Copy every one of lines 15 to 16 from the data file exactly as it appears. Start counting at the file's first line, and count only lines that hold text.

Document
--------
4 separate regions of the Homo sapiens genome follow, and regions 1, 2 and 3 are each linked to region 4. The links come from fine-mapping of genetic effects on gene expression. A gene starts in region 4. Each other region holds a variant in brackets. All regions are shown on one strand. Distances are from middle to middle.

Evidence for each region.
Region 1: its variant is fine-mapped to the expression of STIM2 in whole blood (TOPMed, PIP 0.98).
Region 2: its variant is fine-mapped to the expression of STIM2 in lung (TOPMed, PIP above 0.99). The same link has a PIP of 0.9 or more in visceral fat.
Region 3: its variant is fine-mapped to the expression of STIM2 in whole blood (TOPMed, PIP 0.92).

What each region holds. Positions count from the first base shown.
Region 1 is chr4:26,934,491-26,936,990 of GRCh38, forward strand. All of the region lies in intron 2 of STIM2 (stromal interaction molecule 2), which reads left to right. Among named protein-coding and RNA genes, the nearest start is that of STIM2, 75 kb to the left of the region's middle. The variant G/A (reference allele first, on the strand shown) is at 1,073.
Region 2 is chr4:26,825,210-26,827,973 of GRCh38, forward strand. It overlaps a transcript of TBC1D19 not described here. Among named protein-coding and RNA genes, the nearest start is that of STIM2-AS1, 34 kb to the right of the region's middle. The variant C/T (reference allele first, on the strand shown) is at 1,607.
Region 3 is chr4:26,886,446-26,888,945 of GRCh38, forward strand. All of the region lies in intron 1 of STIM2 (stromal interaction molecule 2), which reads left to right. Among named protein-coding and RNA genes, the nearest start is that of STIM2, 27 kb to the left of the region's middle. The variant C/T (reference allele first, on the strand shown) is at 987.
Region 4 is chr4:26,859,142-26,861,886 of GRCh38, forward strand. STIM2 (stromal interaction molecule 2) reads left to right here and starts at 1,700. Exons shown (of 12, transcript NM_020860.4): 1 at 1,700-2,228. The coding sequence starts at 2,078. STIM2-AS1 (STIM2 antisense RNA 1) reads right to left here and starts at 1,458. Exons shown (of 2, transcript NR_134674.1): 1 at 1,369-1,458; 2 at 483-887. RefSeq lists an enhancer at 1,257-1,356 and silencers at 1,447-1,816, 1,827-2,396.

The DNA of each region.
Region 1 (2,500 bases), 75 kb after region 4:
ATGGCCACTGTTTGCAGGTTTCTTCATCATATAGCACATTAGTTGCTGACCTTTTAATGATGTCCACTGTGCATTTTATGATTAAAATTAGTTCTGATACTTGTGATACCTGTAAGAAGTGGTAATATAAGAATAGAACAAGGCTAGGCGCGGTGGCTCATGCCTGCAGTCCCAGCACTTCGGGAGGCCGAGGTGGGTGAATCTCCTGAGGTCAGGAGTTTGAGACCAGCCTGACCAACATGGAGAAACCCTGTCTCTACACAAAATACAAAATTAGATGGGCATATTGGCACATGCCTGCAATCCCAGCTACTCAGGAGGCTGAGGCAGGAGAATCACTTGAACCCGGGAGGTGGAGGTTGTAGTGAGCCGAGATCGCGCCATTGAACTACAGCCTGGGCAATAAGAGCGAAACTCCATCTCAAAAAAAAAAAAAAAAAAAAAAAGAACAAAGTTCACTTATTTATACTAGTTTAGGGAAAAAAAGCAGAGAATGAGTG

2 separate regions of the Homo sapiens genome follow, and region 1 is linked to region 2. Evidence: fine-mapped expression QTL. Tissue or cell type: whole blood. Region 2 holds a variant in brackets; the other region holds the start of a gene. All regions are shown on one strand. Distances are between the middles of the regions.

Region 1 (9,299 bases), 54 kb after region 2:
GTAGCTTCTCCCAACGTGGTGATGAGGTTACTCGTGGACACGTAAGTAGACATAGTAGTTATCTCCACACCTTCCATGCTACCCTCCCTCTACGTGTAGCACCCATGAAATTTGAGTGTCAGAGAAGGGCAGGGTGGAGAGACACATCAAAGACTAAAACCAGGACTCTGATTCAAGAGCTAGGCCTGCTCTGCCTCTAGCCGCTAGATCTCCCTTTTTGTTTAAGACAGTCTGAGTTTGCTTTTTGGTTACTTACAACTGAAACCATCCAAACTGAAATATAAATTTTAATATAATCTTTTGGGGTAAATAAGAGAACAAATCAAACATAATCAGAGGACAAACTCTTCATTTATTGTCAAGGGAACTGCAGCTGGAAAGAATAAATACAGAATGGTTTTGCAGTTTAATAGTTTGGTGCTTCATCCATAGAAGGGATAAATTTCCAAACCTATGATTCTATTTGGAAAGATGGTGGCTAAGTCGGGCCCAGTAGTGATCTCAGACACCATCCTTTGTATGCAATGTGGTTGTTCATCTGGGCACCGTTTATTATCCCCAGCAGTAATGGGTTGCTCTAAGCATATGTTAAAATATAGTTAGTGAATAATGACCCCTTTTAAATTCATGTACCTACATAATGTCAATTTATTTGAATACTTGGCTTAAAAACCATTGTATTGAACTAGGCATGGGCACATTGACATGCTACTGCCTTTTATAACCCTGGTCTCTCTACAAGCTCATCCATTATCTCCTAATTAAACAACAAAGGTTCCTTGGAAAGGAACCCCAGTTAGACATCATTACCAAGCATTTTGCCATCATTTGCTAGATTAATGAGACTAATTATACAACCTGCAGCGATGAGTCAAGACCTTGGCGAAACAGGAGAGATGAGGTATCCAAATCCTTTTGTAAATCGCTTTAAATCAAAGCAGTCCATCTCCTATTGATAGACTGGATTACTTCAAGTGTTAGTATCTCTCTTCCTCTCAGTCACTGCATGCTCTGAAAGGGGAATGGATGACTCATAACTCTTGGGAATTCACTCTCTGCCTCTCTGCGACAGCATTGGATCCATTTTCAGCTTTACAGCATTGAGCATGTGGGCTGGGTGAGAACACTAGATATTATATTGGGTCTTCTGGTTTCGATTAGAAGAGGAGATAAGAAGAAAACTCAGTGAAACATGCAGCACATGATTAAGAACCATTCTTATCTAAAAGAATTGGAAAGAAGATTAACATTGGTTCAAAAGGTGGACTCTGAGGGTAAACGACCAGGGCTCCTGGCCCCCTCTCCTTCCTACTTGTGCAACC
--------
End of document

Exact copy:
Region 1 (9,299 bases), 54 kb after region 2:
GTAGCTTCTCCCAACGTGGTGATGAGGTTACTCGTGGACACGTAAGTAGACATAGTAGTTATCTCCACACCTTCCATGCTACCCTCCCTCTACGTGTAGCACCCATGAAATTTGAGTGTCAGAGAAGGGCAGGGTGGAGAGACACATCAAAGACTAAAACCAGGACTCTGATTCAAGAGCTAGGCCTGCTCTGCCTCTAGCCGCTAGATCTCCCTTTTTGTTTAAGACAGTCTGAGTTTGCTTTTTGGTTACTTACAACTGAAACCATCCAAACTGAAATATAAATTTTAATATAATCTTTTGGGGTAAATAAGAGAACAAATCAAACATAATCAGAGGACAAACTCTTCATTTATTGTCAAGGGAACTGCAGCTGGAAAGAATAAATACAGAATGGTTTTGCAGTTTAATAGTTTGGTGCTTCATCCATAGAAGGGATAAATTTCCAAACCTATGATTCTATTTGGAAAGATGGTGGCTAAGTCGGGCCCAGTAGTGATCTCAGACACCATCCTTTGTATGCAATGTGGTTGTTCATCTGGGCACCGTTTATTATCCCCAGCAGTAATGGGTTGCTCTAAGCATATGTTAAAATATAGTTAGTGAATAATGACCCCTTTTAAATTCATGTACCTACATAATGTCAATTTATTTGAATACTTGGCTTAAAAACCATTGTATTGAACTAGGCATGGGCACATTGACATGCTACTGCCTTTTATAACCCTGGTCTCTCTACAAGCTCATCCATTATCTCCTAATTAAACAACAAAGGTTCCTTGGAAAGGAACCCCAGTTAGACATCATTACCAAGCATTTTGCCATCATTTGCTAGATTAATGAGACTAATTATACAACCTGCAGCGATGAGTCAAGACCTTGGCGAAACAGGAGAGATGAGGTATCCAAATCCTTTTGTAAATCGCTTTAAATCAAAGCAGTCCATCTCCTATTGATAGACTGGATTACTTCAAGTGTTAGTATCTCTCTTCCTCTCAGTCACTGCATGCTCTGAAAGGGGAATGGATGACTCATAACTCTTGGGAATTCACTCTCTGCCTCTCTGCGACAGCATTGGATCCATTTTCAGCTTTACAGCATTGAGCATGTGGGCTGGGTGAGAACACTAGATATTATATTGGGTCTTCTGGTTTCGATTAGAAGAGGAGATAAGAAGAAAACTCAGTGAAACATGCAGCACATGATTAAGAACCATTCTTATCTAAAAGAATTGGAAAGAAGATTAACATTGGTTCAAAAGGTGGACTCTGAGGGTAAACGACCAGGGCTCCTGGCCCCCTCTCCTTCCTACTTGTGCAACC